Whether writing here or in my formerly weekly and now occasional newspaper column, I've often mentioned the antipathy today's Rs have for education; their unapologetic denigration of expertise at "elitist;" their country-wide efforts to defund public education. And, of course, I've gotten plenty of denialist pushback when I've said such things.
Here's a situation so obvious that I can't see any way to deny it. In North Carolina, the sine qua non of modern teabaggeristic insanity, they've just summarily ousted the Dean of UNC, about whom no one seems to have anything bad to say, even those who showed him the door:
... Intriguingly, this mysterious dismissal of a guy whose enemies insist was fired because he was doing such a great job (or something) has been accompanied by a widely held suspicion that Pope wants the job for himself. (Shades of the "autonomy" that is proposed in Wisconsin as part of a deal with Governor Scott Walker.) Part of the reason that this suspicion exists is because no other reason for firing Ross makes sense, especially not the ones offered up by the people who actually fired him.
Right-wing pundits have accused people who were understandably confused by the decision to fire Ross and asking about Pope replacing him of being conspiracy theorists - which is the height of irony considering the circumstances. A politically appointed board unexpectedly fires a popular and respected president with no notice or no explanation and nobody even owns up to pushing for him to resign. The head of the board then insists that it wasn't politics that prompted the president's dismissal, and says his age wasn't a factor either, and then proceeds to talk about the incredible job the president is doing...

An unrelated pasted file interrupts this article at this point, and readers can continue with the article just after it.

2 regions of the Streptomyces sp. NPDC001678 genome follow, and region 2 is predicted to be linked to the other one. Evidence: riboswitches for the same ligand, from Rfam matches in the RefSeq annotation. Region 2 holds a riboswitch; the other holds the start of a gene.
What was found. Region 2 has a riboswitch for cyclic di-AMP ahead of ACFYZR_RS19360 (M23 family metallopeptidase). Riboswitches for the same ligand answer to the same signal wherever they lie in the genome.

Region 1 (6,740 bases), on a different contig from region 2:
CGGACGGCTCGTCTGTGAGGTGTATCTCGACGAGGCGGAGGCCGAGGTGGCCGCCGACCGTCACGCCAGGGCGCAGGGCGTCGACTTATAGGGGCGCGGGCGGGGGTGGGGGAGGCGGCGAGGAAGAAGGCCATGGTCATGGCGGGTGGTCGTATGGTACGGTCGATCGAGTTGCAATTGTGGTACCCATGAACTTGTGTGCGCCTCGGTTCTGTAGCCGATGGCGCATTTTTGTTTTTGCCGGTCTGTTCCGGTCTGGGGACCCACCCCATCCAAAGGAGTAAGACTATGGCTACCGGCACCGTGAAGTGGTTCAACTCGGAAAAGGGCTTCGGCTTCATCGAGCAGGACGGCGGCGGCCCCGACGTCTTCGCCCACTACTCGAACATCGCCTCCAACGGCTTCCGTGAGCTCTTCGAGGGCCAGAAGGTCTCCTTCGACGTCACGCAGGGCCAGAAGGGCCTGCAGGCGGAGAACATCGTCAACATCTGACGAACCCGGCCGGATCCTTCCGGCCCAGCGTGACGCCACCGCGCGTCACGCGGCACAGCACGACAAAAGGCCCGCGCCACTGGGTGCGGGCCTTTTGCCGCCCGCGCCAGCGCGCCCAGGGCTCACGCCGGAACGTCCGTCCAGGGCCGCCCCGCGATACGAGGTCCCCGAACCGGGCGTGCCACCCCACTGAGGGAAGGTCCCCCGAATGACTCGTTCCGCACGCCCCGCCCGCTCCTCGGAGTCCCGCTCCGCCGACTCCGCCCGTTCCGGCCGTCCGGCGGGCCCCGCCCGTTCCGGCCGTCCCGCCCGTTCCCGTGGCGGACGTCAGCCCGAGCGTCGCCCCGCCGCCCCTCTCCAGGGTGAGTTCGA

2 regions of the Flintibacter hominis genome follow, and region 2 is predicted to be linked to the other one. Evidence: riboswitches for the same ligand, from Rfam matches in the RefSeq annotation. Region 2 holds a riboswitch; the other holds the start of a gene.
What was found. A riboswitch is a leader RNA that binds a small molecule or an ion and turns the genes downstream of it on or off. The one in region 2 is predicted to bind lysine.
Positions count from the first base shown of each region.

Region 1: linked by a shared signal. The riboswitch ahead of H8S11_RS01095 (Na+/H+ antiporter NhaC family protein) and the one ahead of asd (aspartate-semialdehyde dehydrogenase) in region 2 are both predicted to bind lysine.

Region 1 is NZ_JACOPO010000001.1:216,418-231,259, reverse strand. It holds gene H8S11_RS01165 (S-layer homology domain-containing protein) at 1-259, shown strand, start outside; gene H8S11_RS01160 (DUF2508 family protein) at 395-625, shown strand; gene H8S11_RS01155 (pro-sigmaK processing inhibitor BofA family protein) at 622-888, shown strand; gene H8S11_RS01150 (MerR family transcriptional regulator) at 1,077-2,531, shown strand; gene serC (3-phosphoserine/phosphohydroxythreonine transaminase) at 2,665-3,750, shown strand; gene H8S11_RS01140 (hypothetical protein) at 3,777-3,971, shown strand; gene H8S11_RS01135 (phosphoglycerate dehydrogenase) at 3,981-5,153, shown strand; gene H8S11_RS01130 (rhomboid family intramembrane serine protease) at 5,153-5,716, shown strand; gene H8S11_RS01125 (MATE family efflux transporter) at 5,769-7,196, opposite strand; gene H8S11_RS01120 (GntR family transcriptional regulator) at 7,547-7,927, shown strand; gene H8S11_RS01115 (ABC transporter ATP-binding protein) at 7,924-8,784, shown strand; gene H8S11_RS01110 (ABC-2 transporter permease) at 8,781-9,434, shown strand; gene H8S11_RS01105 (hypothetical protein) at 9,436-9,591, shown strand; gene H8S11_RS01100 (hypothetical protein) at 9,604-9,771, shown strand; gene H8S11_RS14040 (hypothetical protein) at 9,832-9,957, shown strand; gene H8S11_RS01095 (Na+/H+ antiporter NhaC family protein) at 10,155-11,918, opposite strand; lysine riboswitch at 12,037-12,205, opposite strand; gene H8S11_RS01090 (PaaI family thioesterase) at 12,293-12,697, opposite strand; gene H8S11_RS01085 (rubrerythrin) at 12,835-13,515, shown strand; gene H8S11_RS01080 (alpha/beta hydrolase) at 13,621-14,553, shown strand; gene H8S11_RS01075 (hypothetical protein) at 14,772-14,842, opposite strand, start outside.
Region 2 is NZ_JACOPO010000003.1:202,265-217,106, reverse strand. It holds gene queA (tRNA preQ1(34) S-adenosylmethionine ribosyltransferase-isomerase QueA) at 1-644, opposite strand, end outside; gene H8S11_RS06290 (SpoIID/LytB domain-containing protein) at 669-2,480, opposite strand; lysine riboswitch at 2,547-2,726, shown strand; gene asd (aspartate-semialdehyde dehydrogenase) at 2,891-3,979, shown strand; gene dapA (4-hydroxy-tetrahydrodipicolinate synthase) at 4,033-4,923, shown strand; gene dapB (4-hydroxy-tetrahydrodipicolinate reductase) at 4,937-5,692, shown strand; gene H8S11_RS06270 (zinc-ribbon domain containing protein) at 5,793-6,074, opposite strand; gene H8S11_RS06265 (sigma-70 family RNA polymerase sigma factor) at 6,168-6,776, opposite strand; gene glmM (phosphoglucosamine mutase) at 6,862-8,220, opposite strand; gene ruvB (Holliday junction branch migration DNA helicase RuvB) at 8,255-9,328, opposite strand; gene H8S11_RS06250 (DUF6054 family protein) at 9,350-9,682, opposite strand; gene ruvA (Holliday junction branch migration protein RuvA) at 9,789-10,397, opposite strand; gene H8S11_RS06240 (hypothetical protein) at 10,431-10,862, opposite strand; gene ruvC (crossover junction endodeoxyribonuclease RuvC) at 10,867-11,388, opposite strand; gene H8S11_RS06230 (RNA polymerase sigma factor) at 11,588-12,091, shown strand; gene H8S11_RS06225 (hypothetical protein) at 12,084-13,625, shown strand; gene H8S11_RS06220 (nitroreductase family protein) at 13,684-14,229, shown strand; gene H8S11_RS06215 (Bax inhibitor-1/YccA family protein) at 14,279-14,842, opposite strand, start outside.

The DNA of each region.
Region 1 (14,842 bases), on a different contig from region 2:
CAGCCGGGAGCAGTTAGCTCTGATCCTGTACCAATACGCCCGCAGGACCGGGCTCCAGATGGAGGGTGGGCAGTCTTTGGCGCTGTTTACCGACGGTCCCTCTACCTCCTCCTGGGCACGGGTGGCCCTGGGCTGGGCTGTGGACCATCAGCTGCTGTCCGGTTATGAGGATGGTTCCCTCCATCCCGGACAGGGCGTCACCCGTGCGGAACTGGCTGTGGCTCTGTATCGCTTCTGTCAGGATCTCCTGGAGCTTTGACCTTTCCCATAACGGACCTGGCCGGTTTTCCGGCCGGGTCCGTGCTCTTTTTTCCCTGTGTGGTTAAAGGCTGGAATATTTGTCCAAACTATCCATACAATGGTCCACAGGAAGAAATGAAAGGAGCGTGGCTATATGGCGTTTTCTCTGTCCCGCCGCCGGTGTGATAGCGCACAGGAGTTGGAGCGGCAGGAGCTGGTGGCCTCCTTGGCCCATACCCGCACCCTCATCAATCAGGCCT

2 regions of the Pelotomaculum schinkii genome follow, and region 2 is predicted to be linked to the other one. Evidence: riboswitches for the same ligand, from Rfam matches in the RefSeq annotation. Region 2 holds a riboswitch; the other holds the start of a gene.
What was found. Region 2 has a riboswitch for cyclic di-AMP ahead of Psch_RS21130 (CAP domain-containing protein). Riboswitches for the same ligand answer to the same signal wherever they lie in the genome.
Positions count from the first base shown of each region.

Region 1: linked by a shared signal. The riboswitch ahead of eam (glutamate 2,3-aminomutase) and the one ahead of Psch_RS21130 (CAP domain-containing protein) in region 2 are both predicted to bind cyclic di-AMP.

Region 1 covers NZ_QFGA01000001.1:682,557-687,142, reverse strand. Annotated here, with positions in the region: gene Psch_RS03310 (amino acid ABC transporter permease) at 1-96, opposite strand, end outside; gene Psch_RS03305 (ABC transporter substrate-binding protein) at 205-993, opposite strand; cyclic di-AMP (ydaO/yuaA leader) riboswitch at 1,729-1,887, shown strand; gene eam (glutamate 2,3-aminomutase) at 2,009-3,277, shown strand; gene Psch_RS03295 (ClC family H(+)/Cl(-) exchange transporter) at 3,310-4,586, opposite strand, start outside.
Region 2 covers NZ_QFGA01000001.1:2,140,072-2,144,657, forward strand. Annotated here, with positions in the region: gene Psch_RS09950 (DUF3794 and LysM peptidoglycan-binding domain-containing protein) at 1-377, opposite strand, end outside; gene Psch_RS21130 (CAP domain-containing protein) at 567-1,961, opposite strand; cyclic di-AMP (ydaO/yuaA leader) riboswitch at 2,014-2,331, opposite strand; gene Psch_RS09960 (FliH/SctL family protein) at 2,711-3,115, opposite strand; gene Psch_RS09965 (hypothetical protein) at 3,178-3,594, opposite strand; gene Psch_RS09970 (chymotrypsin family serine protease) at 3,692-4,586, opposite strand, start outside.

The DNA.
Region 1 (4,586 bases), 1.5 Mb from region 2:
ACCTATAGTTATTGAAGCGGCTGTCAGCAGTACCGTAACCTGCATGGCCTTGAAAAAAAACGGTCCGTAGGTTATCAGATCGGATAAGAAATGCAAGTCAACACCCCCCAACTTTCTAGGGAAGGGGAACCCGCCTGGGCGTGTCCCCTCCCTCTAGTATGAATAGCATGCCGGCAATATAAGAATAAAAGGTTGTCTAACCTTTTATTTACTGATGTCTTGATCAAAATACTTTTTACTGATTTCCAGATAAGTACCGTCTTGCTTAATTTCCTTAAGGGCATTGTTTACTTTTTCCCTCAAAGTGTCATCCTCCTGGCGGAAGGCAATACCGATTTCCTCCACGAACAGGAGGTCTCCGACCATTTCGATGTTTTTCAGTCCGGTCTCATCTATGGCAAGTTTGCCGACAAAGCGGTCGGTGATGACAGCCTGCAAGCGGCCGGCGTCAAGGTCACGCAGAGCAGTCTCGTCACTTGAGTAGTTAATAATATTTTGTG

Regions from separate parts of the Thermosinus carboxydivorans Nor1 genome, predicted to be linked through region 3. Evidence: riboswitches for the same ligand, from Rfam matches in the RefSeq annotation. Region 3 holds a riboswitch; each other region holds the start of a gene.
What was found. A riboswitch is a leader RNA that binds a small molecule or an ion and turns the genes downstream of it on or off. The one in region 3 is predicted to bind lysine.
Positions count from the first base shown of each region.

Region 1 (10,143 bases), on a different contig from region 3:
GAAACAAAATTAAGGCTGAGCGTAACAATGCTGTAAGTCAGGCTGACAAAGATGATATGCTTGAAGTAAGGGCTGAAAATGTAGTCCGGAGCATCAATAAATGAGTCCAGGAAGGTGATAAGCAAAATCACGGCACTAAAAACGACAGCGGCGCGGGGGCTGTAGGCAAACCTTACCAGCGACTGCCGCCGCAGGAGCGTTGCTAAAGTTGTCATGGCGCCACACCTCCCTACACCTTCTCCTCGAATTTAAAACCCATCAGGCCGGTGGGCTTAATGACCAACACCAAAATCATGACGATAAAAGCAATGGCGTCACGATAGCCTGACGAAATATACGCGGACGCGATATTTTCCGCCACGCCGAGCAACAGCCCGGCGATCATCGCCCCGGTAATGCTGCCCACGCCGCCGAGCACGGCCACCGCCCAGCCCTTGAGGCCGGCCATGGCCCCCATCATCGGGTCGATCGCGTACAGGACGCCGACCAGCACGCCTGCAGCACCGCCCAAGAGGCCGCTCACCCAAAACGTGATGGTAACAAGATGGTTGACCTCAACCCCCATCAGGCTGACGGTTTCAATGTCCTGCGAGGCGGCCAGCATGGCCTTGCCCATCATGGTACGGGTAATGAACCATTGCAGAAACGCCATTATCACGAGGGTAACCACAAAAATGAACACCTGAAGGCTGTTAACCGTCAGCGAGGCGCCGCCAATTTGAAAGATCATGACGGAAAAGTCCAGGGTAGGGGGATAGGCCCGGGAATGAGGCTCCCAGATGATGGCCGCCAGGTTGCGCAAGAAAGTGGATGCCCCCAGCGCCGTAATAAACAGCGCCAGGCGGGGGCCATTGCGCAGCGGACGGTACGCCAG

... But it doesn't take much sleuthing to uncover the Republicans' distaste for the centers and institutes dotting the UNC landscape that were created to explore issues of poverty, civil rights, the environment and energy policy. Places like the Center for Work, Poverty and Opportunity at UNC-Chapel Hill and N.C. Central University's Institute for Civic Engagement and Social Change. The board of governors has 34 such centers under scrutiny.
Why? The explanation is found in a paper published two weeks ago by conservatives at the John William Pope Center for Higher Education Policy—a nonprofit named for Art Pope's father. The paper is entitled "Renewal in the University," and it sings the praises of academic centers which "restore the spirit of inquiry.
But not centers that look into poverty. No, they are the problem, writes author Jay Schalin, because they threaten "thousands of years of Western thought."
What we need instead, Schalin argues, is to replace such disruptive centers with new centers paid for by rich people like Pope—"privately funded academic centers" that reinforce for students the traditional values of "liberty" and "free-market economics." ...
Admittedly I don't know all the ins and outs of NC politics, other than to have noted their legislative tendencies have gone so far over the edge as to be unretrievable any time soon. But this seems a pretty clear demonstration of what's at the heart of R actions against all levels of public education: creating informed people is the last thing they want, for obvious reasons. And it's not just N. Carolina.